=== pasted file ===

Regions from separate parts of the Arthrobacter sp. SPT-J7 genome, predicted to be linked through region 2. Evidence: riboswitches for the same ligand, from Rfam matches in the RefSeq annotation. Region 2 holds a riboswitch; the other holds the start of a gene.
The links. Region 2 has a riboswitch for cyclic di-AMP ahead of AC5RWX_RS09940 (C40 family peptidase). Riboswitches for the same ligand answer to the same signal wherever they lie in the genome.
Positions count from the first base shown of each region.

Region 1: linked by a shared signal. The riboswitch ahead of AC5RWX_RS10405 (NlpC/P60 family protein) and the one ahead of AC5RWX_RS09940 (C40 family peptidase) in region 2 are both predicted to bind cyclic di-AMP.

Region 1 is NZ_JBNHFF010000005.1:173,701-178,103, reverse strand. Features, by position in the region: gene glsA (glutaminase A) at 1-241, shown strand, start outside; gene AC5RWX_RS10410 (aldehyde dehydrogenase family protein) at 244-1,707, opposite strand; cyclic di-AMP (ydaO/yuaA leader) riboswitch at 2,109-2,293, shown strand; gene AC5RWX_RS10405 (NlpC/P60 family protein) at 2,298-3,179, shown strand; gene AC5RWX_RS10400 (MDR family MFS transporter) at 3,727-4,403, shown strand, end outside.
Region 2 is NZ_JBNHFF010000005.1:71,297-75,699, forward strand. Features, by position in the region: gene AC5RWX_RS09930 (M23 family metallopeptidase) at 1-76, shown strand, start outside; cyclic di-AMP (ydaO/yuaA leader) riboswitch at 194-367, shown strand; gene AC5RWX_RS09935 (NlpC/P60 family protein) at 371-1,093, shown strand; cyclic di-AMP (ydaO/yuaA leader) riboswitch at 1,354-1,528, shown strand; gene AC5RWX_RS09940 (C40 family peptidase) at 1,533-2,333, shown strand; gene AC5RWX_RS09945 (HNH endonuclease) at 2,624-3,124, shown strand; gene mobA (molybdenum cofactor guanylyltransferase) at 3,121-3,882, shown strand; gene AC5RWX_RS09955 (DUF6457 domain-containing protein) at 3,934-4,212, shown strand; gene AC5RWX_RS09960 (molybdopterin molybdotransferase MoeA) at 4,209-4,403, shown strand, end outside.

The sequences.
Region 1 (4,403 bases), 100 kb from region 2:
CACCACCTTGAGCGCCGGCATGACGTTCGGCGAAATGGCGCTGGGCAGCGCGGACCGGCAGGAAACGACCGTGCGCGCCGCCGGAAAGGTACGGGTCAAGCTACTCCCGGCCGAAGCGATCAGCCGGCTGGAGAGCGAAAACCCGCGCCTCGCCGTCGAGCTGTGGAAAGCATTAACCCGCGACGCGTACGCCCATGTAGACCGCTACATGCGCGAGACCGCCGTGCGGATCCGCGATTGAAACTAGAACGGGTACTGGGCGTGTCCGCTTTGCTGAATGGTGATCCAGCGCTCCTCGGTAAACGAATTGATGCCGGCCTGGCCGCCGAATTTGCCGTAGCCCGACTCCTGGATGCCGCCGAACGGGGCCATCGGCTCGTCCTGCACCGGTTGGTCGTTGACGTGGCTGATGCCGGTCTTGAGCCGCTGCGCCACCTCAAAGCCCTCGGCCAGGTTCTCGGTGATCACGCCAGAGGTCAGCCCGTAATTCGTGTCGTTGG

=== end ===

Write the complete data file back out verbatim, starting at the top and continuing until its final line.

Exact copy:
Regions from separate parts of the Arthrobacter sp. SPT-J7 genome, predicted to be linked through region 2. Evidence: riboswitches for the same ligand, from Rfam matches in the RefSeq annotation. Region 2 holds a riboswitch; the other holds the start of a gene.
The links. Region 2 has a riboswitch for cyclic di-AMP ahead of AC5RWX_RS09940 (C40 family peptidase). Riboswitches for the same ligand answer to the same signal wherever they lie in the genome.
Positions count from the first base shown of each region.

Region 1: linked by a shared signal. The riboswitch ahead of AC5RWX_RS10405 (NlpC/P60 family protein) and the one ahead of AC5RWX_RS09940 (C40 family peptidase) in region 2 are both predicted to bind cyclic di-AMP.

Region 1 is NZ_JBNHFF010000005.1:173,701-178,103, reverse strand. Features, by position in the region: gene glsA (glutaminase A) at 1-241, shown strand, start outside; gene AC5RWX_RS10410 (aldehyde dehydrogenase family protein) at 244-1,707, opposite strand; cyclic di-AMP (ydaO/yuaA leader) riboswitch at 2,109-2,293, shown strand; gene AC5RWX_RS10405 (NlpC/P60 family protein) at 2,298-3,179, shown strand; gene AC5RWX_RS10400 (MDR family MFS transporter) at 3,727-4,403, shown strand, end outside.
Region 2 is NZ_JBNHFF010000005.1:71,297-75,699, forward strand. Features, by position in the region: gene AC5RWX_RS09930 (M23 family metallopeptidase) at 1-76, shown strand, start outside; cyclic di-AMP (ydaO/yuaA leader) riboswitch at 194-367, shown strand; gene AC5RWX_RS09935 (NlpC/P60 family protein) at 371-1,093, shown strand; cyclic di-AMP (ydaO/yuaA leader) riboswitch at 1,354-1,528, shown strand; gene AC5RWX_RS09940 (C40 family peptidase) at 1,533-2,333, shown strand; gene AC5RWX_RS09945 (HNH endonuclease) at 2,624-3,124, shown strand; gene mobA (molybdenum cofactor guanylyltransferase) at 3,121-3,882, shown strand; gene AC5RWX_RS09955 (DUF6457 domain-containing protein) at 3,934-4,212, shown strand; gene AC5RWX_RS09960 (molybdopterin molybdotransferase MoeA) at 4,209-4,403, shown strand, end outside.

The sequences.
Region 1 (4,403 bases), 100 kb from region 2:
CACCACCTTGAGCGCCGGCATGACGTTCGGCGAAATGGCGCTGGGCAGCGCGGACCGGCAGGAAACGACCGTGCGCGCCGCCGGAAAGGTACGGGTCAAGCTACTCCCGGCCGAAGCGATCAGCCGGCTGGAGAGCGAAAACCCGCGCCTCGCCGTCGAGCTGTGGAAAGCATTAACCCGCGACGCGTACGCCCATGTAGACCGCTACATGCGCGAGACCGCCGTGCGGATCCGCGATTGAAACTAGAACGGGTACTGGGCGTGTCCGCTTTGCTGAATGGTGATCCAGCGCTCCTCGGTAAACGAATTGATGCCGGCCTGGCCGCCGAATTTGCCGTAGCCCGACTCCTGGATGCCGCCGAACGGGGCCATCGGCTCGTCCTGCACCGGTTGGTCGTTGACGTGGCTGATGCCGGTCTTGAGCCGCTGCGCCACCTCAAAGCCCTCGGCCAGGTTCTCGGTGATCACGCCAGAGGTCAGCCCGTAATTCGTGTCGTTGG